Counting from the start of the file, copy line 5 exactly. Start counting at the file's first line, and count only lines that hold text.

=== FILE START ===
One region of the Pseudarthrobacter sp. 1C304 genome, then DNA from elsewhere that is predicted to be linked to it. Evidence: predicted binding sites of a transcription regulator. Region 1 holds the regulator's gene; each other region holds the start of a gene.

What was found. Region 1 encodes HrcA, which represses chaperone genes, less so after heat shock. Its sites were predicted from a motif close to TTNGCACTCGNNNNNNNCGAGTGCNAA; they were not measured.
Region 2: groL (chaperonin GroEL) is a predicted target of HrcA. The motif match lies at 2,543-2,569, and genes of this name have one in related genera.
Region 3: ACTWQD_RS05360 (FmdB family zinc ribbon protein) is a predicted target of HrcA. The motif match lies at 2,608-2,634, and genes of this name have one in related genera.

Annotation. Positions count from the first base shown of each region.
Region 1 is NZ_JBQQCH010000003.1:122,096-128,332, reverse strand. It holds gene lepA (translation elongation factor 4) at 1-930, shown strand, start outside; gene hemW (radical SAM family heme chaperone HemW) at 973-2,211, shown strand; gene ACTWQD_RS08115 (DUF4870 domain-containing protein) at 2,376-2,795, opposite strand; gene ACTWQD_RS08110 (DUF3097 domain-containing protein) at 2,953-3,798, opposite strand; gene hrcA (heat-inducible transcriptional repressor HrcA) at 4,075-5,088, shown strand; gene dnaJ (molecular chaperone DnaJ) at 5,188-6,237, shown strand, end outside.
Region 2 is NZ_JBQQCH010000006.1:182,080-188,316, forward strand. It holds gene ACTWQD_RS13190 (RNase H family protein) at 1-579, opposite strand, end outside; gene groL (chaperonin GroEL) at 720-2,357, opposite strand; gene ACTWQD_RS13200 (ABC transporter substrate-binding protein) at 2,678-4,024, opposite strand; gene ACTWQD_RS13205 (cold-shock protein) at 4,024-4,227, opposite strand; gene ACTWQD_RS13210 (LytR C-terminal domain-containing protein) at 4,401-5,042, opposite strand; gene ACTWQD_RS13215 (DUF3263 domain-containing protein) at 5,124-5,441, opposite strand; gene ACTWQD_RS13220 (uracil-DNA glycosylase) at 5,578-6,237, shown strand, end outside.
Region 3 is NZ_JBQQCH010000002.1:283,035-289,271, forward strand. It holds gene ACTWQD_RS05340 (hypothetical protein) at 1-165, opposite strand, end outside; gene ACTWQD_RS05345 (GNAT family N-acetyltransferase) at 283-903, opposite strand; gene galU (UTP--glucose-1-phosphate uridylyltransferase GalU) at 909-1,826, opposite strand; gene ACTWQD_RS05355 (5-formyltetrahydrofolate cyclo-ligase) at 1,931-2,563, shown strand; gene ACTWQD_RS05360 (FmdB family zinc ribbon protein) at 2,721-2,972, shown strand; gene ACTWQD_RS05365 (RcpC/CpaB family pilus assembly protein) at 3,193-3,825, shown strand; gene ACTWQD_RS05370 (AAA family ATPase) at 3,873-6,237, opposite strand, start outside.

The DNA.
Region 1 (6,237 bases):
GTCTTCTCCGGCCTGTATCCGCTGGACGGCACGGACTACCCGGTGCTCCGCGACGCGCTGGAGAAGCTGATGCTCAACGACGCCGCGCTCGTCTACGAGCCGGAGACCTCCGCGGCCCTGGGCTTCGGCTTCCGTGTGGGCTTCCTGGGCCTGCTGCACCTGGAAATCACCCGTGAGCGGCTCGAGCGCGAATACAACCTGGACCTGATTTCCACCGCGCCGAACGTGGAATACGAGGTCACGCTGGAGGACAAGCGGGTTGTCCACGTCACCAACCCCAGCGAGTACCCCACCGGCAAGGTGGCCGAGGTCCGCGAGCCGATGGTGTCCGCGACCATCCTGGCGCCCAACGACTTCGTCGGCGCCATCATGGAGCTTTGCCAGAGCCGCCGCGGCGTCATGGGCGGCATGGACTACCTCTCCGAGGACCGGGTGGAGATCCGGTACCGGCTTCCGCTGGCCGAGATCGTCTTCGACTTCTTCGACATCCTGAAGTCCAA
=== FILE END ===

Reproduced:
Annotation. Positions count from the first base shown of each region.